Many Gibraltarians thought their Supreme Leader was a saint or they had been brain washed to believe so. Even those who knew the truth pretended he was the Almighty One in case they lost their place on the housing waiting list.

Curiously the passing of the Supreme Leader came around the time that the North Korean dictator Kim Jong-il is said to have died whilst on a train in his starving yet nuclear powered nation. These two events are not believed to be related.

A SEASON TO BE GRATEFUL: may I thank the many readers of this website and Panorama who have contacted me directly or through the letters page of the newspaper to comment on my articles. As this is also the season of good will to all men (and women) I include in my thanks those who disagree with every word I say – God bless you for still taking the time to read what I have written – and even those who believe the finest form of attack is personal abuse whilst hiding behind their anonymity. As I raise my glass of good cheer over the Christmas meal I will toast you all and, God willing, we will return to debate the issues in 2012. Merry Christmas and the very happiest of New Years.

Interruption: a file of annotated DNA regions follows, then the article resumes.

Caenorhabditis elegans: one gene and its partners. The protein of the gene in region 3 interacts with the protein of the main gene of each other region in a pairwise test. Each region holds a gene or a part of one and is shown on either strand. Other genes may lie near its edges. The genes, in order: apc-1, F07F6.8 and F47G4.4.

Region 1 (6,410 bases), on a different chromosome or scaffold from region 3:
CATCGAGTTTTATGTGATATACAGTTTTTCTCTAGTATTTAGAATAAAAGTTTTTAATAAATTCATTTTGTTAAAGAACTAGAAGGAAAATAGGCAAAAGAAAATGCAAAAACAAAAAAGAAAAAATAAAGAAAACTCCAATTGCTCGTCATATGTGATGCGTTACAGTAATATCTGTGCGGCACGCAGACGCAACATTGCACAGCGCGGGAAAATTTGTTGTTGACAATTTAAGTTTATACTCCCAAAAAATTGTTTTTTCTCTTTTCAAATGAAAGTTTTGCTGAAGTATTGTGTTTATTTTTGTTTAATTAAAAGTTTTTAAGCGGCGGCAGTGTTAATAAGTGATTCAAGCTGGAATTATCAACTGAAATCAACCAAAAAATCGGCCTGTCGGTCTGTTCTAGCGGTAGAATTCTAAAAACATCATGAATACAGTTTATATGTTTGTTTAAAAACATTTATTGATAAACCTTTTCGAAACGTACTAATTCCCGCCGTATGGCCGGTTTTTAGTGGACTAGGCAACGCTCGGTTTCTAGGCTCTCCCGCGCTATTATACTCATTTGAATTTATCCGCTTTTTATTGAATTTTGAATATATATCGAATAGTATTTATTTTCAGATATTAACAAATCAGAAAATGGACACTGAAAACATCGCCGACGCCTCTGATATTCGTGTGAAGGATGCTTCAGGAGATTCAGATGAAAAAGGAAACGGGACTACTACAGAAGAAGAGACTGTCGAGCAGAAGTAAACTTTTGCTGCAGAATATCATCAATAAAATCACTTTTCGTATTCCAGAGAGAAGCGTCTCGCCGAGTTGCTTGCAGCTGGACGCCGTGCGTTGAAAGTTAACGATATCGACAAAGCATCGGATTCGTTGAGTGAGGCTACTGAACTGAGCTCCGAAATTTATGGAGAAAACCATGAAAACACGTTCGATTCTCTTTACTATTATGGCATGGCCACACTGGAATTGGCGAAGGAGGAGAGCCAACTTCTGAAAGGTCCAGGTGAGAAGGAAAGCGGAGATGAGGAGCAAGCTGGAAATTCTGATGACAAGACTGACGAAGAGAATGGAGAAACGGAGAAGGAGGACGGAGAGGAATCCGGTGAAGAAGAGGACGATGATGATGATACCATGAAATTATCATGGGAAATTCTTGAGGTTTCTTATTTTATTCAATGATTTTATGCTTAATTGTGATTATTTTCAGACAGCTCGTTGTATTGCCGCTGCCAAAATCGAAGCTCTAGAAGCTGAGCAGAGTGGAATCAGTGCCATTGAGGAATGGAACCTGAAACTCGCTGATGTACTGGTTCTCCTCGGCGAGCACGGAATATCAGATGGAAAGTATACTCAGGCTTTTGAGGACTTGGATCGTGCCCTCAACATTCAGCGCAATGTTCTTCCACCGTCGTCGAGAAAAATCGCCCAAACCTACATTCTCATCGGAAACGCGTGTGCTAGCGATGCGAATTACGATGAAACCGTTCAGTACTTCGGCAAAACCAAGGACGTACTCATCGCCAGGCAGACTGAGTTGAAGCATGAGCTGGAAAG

Thursday, December 15, 2011


I finished my article in Panorama on Wednesday on the subject of the British EU crisis with the words: “There is however a serious point for the Gibraltar government to consider here. Gibraltar may or may not be a colony depending on how you read the status report. The Rock may have a strong degree of self-governance. Yet the fact remains that the decision on whether Gibraltar remains in the EU will not be made by the government of the day, or the Gibraltarian people even if they are given participation in a UK referendum, but in London. Furthermore, if the British Government decides to withdraw how the decision will affect Gibraltar will not even be taken in to consideration.”
Now this very point was reinforced on the BBC Today programme on Radio Four yesterday by Alex Salmond who is the First Minister in Scotland. He was spitting blood over David Cameron’s actions at the EU Summit because he says it damages Scotland’s interests. Indeed the point has been made that Cameron was laying back and thinking of England and has potentially made life very difficult for Scotland, Wales and Northern Ireland with their devolved assemblies – and indeed Gibraltar.